Answer:

Let $\large a=\sqrt[3]{x^5-20x}=\sqrt[5]{x^3+20x}$.

Consider $\large a=\sqrt[3]{x^5-20x}$, we have:

$\large a^3=x^5-20x---(1)$

Consider $\large a=\sqrt[5]{x^3+20x}$, we have:

Answer:

Let $\large a=\sqrt[3]{x^5-20x}=\sqrt[5]{x^3+20x}$.

Consider $\large a=\sqrt[3]{x^5-20x}$, we have:

$\large a^3=x^5-20x---(1)$

Consider $\large a=\sqrt[5]{x^3+20x}$, we have:

Wednesday, May 27, 2015

### IMO Problem: If $\dfrac{(x-y)(y-z)(z-x)}{(x+y)(y+z)(z+x)}=\dfrac{2014}{2015}$, evaluate $\dfrac{x}{x+y}+\dfrac{y}{y+z}+\dfrac{z}{z+x}$.

We all know in solving this problem correctly, our method should focus on turning the given equation so that the LHS of the equation could be represented by the wanted expression. That is, we hope to turn $\dfrac{(x-y)(y-z)(z-x)}{(x+y)(y+z)(z+x)}=\dfrac{2014}{2015}$ so the LHS can take the form $\dfrac{x}{x+y}+\dfrac{y}{y+z}+\dfrac{z}{z+x}$.

### 2015 IMO contest problem: If$x,\,y,\,z$ are real numbers such that $x+2y+3z=6$ and $x^2+4y^2+9z^2=12$, evaluate $xyz$.

If$x,\,y,\,z$ are real numbers such that $x+2y+3z=6$ and $x^2+4y^2+9z^2=12$, evaluate $xyz$.

There is something that this Olympiad problem might trick us because it's obvious that $x^2,\,4y^2,\,9z^2$ are squares of $x,\,2y,\,3z$ and hence, one has reason to believe that the proper first step in solving this problem is to square the first given equation:

$x+2y+3z=6$

There is something that this Olympiad problem might trick us because it's obvious that $x^2,\,4y^2,\,9z^2$ are squares of $x,\,2y,\,3z$ and hence, one has reason to believe that the proper first step in solving this problem is to square the first given equation:

$x+2y+3z=6$

Tuesday, May 26, 2015

### Putnam Math Exam Problem: Evaluate [MATH]\prod_{n=2}^{\infty}\frac{n^3-1}{n^3+1}[/MATH]

Putnam Math Exam Problem:

Evaluate [MATH]\prod_{n=2}^{\infty}\frac{n^3-1}{n^3+1}[/MATH].

I admit it, the first (or should I say, the only) thing that we could do about the given fraction's expression, is to factor it:

Evaluate [MATH]\prod_{n=2}^{\infty}\frac{n^3-1}{n^3+1}[/MATH].

I admit it, the first (or should I say, the only) thing that we could do about the given fraction's expression, is to factor it:

Monday, May 25, 2015

### Second Solution to evaluate $\dfrac{\cos 1^{\circ}+\cos 2^{\circ}+\cdots+\cos 44^{\circ}}{\sin 1^{\circ}+\sin 2^{\circ}+\cdots+\sin 44^{\circ}}$

Express $\dfrac{\cos 1^{\circ}+\cos 2^{\circ}+\cdots+\cos 44^{\circ}}{\sin 1^{\circ}+\sin 2^{\circ}+\cdots+\sin 44^{\circ}}$ in the form $a+b\sqrt{c}$, where $a,\,b,\,c$ are positive integers.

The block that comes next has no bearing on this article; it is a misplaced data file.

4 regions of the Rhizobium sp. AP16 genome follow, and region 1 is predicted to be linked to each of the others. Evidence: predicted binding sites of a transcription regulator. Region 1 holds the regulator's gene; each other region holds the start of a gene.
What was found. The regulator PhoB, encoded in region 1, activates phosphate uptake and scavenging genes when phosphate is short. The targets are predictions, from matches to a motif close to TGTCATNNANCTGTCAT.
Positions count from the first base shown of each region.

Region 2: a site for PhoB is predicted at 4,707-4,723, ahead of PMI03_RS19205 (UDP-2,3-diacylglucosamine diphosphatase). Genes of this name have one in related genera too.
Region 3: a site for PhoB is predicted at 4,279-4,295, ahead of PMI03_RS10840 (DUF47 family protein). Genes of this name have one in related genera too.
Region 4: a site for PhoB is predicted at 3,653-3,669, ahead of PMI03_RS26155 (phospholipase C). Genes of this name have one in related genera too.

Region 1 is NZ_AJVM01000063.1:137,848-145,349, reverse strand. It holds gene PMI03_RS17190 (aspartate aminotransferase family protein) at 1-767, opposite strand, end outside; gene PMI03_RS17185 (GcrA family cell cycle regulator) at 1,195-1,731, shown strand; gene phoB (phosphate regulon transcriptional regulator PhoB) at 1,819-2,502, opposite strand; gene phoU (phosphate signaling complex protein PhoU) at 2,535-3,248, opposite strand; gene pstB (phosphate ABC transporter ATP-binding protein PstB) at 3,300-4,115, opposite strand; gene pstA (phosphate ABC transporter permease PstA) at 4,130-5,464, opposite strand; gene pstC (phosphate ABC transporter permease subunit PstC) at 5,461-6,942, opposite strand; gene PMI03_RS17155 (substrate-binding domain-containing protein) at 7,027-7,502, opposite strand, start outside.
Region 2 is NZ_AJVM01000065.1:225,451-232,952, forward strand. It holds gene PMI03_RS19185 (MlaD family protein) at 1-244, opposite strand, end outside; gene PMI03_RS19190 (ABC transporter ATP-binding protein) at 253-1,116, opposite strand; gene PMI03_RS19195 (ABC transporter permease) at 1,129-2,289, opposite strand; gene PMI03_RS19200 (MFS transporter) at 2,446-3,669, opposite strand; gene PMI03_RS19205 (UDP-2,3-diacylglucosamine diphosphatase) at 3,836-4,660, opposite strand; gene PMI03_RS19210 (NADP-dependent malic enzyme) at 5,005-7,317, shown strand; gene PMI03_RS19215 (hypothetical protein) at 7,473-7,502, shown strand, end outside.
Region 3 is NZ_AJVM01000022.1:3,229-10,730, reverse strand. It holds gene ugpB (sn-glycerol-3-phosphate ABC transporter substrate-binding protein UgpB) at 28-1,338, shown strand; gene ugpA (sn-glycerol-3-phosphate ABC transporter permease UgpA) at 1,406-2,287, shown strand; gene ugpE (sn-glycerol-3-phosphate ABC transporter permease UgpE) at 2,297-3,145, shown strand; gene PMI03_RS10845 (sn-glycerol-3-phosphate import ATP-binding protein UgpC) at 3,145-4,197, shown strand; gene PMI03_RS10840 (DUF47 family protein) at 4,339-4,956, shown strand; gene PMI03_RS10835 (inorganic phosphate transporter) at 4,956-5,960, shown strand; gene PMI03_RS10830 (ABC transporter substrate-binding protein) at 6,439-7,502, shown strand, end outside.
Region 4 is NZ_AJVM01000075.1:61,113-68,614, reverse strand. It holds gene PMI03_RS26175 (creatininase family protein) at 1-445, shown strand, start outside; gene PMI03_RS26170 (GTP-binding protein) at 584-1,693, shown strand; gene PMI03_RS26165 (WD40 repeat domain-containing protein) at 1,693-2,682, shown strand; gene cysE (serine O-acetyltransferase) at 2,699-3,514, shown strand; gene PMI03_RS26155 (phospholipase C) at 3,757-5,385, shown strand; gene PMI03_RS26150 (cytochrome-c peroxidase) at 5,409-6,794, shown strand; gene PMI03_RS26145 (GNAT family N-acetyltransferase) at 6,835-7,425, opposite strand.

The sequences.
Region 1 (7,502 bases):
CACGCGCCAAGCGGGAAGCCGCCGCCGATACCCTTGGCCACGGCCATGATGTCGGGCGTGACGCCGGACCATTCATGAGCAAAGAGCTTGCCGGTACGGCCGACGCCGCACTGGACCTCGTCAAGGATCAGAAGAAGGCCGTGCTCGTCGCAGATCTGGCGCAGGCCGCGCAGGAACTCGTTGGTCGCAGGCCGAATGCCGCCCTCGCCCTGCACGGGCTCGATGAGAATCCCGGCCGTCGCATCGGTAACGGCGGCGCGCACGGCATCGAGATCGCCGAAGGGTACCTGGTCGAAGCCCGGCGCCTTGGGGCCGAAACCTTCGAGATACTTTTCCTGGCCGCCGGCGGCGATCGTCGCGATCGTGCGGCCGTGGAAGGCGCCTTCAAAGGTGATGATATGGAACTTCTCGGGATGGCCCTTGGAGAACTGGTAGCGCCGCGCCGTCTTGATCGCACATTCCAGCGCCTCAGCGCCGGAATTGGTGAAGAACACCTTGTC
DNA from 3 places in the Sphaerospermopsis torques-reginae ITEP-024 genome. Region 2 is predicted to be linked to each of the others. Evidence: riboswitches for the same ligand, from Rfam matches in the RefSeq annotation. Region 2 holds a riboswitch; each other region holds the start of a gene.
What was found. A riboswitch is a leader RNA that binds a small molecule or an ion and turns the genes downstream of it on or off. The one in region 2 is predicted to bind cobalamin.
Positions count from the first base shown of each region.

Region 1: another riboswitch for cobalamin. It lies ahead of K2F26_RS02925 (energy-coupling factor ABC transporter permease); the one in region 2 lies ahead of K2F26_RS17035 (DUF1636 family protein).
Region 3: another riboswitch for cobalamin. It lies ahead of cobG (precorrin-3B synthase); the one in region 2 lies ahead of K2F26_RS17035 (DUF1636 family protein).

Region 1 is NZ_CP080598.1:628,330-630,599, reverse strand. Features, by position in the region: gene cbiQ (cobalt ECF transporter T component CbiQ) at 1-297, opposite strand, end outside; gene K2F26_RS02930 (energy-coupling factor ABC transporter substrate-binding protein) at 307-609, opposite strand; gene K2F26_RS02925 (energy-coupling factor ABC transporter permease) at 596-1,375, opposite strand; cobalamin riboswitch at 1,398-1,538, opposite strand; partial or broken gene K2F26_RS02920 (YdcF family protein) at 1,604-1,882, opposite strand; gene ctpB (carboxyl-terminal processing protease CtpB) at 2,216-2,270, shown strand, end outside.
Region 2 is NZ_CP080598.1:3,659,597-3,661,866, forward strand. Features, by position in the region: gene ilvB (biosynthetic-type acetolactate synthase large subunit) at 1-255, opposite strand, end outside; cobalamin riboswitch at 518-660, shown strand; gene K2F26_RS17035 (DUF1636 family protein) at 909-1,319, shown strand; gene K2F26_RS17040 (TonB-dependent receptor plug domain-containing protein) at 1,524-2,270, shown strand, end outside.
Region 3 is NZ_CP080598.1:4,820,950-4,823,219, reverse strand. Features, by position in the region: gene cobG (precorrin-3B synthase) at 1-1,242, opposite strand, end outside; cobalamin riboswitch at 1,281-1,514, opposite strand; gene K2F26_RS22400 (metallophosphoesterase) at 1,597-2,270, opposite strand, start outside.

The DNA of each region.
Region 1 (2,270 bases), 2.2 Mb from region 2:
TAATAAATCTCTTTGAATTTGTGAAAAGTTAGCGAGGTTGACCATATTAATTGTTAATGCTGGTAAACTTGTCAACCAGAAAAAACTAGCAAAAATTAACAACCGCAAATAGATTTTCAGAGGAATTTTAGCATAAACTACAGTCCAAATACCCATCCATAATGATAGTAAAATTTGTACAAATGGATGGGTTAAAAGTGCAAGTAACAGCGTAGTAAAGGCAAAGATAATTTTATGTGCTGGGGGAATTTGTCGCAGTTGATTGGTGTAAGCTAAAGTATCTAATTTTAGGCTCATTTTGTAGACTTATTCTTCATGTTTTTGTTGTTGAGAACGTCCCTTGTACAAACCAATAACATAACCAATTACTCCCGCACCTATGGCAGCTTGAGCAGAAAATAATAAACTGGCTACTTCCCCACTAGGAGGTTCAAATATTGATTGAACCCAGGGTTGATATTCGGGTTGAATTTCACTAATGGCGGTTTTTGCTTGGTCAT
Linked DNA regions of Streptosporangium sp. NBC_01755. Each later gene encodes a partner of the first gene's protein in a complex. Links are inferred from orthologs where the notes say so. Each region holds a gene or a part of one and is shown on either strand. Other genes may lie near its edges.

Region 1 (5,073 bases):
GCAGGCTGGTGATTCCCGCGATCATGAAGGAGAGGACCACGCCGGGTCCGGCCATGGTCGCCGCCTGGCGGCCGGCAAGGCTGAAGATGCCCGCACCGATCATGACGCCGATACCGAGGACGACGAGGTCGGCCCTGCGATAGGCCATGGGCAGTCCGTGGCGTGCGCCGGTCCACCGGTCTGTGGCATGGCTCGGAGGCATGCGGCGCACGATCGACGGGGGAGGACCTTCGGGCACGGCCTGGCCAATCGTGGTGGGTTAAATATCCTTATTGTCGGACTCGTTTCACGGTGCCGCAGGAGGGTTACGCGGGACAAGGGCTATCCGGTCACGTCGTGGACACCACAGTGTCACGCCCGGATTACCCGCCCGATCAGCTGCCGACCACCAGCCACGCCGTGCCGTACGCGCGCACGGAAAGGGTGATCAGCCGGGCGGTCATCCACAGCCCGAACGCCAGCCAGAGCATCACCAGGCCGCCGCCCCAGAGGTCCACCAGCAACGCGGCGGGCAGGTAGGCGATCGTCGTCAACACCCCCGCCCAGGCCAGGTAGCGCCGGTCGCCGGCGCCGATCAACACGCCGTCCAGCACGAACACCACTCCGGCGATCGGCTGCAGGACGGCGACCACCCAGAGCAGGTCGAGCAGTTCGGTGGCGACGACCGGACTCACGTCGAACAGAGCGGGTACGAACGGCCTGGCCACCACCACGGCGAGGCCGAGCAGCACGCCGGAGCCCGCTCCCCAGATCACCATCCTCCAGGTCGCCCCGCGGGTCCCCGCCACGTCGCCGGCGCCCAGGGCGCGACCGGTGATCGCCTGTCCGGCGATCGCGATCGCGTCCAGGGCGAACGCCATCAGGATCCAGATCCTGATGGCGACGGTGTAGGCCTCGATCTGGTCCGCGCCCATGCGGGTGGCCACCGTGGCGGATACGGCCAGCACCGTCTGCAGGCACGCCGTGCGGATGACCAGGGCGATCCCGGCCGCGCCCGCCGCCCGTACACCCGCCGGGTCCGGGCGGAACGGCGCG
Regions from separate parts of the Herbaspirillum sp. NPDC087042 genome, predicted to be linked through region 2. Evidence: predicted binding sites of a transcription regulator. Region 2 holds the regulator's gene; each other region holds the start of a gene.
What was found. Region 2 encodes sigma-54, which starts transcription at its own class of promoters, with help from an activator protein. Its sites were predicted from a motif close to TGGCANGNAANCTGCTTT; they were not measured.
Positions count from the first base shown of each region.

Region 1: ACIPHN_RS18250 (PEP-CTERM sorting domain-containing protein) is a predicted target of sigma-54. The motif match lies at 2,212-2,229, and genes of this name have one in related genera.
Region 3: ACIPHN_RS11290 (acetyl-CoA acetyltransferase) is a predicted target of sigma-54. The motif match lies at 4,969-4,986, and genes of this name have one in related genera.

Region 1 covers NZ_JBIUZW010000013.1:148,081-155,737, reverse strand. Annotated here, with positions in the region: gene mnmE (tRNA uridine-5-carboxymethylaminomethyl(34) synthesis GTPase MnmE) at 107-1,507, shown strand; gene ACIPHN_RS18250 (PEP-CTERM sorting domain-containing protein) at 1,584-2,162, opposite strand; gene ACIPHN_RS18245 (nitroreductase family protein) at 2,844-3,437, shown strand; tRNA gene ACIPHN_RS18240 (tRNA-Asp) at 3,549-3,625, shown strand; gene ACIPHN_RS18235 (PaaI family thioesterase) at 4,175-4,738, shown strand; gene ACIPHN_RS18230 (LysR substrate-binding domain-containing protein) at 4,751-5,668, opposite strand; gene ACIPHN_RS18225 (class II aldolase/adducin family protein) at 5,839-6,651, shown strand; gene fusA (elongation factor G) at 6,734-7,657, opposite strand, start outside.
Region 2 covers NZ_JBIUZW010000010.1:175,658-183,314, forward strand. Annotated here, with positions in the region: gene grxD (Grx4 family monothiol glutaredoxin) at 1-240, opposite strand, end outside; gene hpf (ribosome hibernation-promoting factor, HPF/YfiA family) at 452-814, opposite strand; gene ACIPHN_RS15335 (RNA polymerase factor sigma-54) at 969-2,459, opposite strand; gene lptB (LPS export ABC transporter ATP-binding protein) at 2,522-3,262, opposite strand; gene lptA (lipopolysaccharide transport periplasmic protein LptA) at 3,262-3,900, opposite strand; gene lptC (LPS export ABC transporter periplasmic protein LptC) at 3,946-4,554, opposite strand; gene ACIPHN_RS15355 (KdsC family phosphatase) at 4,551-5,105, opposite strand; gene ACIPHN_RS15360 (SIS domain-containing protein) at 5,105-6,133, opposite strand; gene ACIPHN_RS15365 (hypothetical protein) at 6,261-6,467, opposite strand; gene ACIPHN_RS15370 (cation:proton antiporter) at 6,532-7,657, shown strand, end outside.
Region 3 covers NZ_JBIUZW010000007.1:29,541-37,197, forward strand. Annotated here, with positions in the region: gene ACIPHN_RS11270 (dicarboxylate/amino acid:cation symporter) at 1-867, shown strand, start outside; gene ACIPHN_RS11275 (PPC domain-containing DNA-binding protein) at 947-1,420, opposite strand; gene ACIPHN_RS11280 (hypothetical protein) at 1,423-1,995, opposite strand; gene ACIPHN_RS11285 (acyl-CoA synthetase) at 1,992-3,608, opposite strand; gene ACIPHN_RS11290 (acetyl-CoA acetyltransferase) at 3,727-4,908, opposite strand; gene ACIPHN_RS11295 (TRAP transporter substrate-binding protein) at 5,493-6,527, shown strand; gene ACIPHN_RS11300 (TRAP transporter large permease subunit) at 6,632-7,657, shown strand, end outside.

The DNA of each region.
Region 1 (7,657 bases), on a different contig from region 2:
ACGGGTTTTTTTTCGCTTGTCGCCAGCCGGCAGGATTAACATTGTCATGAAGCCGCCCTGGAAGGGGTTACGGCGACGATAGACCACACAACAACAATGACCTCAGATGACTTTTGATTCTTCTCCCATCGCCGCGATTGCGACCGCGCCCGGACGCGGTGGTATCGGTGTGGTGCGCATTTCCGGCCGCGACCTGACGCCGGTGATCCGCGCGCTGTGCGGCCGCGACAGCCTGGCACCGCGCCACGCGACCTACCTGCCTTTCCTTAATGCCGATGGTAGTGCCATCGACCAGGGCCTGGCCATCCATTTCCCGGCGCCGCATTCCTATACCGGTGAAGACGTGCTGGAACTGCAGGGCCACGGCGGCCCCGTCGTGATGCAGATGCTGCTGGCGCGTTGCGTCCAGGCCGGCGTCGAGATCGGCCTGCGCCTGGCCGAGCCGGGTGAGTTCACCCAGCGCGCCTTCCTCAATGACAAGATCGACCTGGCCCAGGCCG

Answer:

Other solution:

It's always better to rewrite the given expression so both numerator and denominator carry more terms for better visualization effect:

Answer:

Other solution:

It's always better to rewrite the given expression so both numerator and denominator carry more terms for better visualization effect:

Labels:
√2-1,
√2+1,
add pairs up,
collect like terms,
cos 1°+cos2°+...+cos 44°,
cosine terms,
curious,
key to success,
sin 1°+sin2°+...+sin 44°,
sine,
visualization effect,
wonder

### Simplify $\dfrac{\cos 1^{\circ}+\cos 2^{\circ}+\cdots+\cos 44^{\circ}}{\sin 1^{\circ}+\sin 2^{\circ}+\cdots+\sin 44^{\circ}}$

Express $\dfrac{\cos 1^{\circ}+\cos 2^{\circ}+\cdots+\cos 44^{\circ}}{\sin 1^{\circ}+\sin 2^{\circ}+\cdots+\sin 44^{\circ}}$ in the form $a+b\sqrt{c}$, where $a,\,b,\,c$ are positive integers.

(This question showed up here(math-teacher-guide) but I did not include its solution in that slide show).

My solution:

Normally for simplifying trigonometric question such as this one, there is one thing that's so worth noticing:

(This question showed up here(math-teacher-guide) but I did not include its solution in that slide show).

My solution:

Normally for simplifying trigonometric question such as this one, there is one thing that's so worth noticing:

### Slideshow 7: One Criterion of Mathematically Proficient Students

Sunday, May 24, 2015

### Method 2: Find x and y if $\dfrac{1}{1!21!}+\dfrac{1}{3!19!}+\dfrac{1}{5!17!}+\cdots+\dfrac{1}{21!1!}=\dfrac{2^x}{y!}$

Method 2:

### Find x and y if $\dfrac{1}{1!21!}+\dfrac{1}{3!19!}+\dfrac{1}{5!17!}+\cdots+\dfrac{1}{21!1!}=\dfrac{2^x}{y!}$

If $x,\,y$ are positive integers such that $\dfrac{1}{1!21!}+\dfrac{1}{3!19!}+\dfrac{1}{5!17!}+\dfrac{1}{7!15!}+\dfrac{1}{9!13!}+\dfrac{1}{11!11!}+\dfrac{1}{13!9!}+\dfrac{1}{15!7!}+\dfrac{1}{17!5!}+\dfrac{1}{19!3!}+\dfrac{1}{21!1!}=\dfrac{2^x}{y!}$.

Find $x,\,y$.

Find $x,\,y$.

Saturday, May 23, 2015

### IMO Practice Problem: Find the exact real root for the equation $10x^3-12x^2-6x-1=0$

Find the exact real root for the equation $10x^3-12x^2-6x-1=0$.